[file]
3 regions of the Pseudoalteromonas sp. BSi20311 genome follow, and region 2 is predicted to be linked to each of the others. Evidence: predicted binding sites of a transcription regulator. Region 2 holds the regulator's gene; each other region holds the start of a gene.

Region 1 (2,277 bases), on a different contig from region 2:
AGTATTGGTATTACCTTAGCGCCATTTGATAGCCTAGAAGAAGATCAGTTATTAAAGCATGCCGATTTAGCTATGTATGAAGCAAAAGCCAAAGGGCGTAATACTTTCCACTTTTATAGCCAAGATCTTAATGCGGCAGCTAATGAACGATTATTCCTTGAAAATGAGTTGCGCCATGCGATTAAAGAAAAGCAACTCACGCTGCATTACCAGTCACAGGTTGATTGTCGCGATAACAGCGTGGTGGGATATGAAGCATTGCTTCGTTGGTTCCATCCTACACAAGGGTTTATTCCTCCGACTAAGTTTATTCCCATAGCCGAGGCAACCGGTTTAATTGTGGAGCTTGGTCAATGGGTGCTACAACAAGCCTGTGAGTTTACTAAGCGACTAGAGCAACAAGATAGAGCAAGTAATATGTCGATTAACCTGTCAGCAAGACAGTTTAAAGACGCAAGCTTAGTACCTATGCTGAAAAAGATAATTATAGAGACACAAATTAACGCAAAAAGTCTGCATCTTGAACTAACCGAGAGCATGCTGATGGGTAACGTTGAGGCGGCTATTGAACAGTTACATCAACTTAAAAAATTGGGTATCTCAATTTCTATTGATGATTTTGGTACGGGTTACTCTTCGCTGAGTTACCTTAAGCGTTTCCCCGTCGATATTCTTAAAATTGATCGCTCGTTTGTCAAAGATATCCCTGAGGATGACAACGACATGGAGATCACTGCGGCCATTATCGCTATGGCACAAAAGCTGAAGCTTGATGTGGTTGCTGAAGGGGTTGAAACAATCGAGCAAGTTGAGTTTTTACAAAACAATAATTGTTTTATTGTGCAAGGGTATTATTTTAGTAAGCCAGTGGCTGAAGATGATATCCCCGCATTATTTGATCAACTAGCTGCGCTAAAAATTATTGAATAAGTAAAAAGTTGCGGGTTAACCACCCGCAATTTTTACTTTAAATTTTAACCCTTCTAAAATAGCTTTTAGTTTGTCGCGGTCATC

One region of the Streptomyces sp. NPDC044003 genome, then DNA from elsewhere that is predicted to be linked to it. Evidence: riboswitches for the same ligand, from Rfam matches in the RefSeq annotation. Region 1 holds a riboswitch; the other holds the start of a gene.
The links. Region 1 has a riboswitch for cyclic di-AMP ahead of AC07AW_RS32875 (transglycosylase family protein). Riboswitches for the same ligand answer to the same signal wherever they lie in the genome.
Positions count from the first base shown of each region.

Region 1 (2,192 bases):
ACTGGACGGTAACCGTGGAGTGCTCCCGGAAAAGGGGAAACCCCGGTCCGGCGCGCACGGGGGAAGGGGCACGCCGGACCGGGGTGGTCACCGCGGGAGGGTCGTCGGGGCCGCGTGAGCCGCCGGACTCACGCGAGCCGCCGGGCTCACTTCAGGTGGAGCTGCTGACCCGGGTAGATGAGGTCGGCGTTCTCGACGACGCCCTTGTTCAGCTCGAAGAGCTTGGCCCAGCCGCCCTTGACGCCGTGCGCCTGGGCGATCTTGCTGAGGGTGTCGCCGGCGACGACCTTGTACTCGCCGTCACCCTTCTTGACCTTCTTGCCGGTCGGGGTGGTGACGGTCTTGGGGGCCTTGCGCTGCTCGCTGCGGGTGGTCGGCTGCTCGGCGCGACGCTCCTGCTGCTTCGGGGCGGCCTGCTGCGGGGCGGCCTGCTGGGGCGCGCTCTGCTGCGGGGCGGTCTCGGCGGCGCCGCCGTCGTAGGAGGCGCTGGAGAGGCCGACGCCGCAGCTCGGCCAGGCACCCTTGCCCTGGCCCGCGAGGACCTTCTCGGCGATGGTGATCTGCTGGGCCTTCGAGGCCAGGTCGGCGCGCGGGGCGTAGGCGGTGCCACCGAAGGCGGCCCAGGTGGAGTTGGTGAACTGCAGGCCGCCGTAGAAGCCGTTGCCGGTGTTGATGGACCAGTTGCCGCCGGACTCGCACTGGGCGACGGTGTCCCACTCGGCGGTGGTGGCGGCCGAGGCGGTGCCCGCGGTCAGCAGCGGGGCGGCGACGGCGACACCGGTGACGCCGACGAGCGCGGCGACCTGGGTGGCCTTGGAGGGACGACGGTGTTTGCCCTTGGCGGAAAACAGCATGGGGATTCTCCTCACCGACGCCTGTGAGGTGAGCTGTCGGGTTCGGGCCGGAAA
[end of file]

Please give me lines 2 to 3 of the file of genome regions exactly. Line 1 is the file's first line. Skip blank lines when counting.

Region 1 (2,277 bases), on a different contig from region 2:
AGTATTGGTATTACCTTAGCGCCATTTGATAGCCTAGAAGAAGATCAGTTATTAAAGCATGCCGATTTAGCTATGTATGAAGCAAAAGCCAAAGGGCGTAATACTTTCCACTTTTATAGCCAAGATCTTAATGCGGCAGCTAATGAACGATTATTCCTTGAAAATGAGTTGCGCCATGCGATTAAAGAAAAGCAACTCACGCTGCATTACCAGTCACAGGTTGATTGTCGCGATAACAGCGTGGTGGGATATGAAGCATTGCTTCGTTGGTTCCATCCTACACAAGGGTTTATTCCTCCGACTAAGTTTATTCCCATAGCCGAGGCAACCGGTTTAATTGTGGAGCTTGGTCAATGGGTGCTACAACAAGCCTGTGAGTTTACTAAGCGACTAGAGCAACAAGATAGAGCAAGTAATATGTCGATTAACCTGTCAGCAAGACAGTTTAAAGACGCAAGCTTAGTACCTATGCTGAAAAAGATAATTATAGAGACACAAATTAACGCAAAAAGTCTGCATCTTGAACTAACCGAGAGCATGCTGATGGGTAACGTTGAGGCGGCTATTGAACAGTTACATCAACTTAAAAAATTGGGTATCTCAATTTCTATTGATGATTTTGGTACGGGTTACTCTTCGCTGAGTTACCTTAAGCGTTTCCCCGTCGATATTCTTAAAATTGATCGCTCGTTTGTCAAAGATATCCCTGAGGATGACAACGACATGGAGATCACTGCGGCCATTATCGCTATGGCACAAAAGCTGAAGCTTGATGTGGTTGCTGAAGGGGTTGAAACAATCGAGCAAGTTGAGTTTTTACAAAACAATAATTGTTTTATTGTGCAAGGGTATTATTTTAGTAAGCCAGTGGCTGAAGATGATATCCCCGCATTATTTGATCAACTAGCTGCGCTAAAAATTATTGAATAAGTAAAAAGTTGCGGGTTAACCACCCGCAATTTTTACTTTAAATTTTAACCCTTCTAAAATAGCTTTTAGTTTGTCGCGGTCATC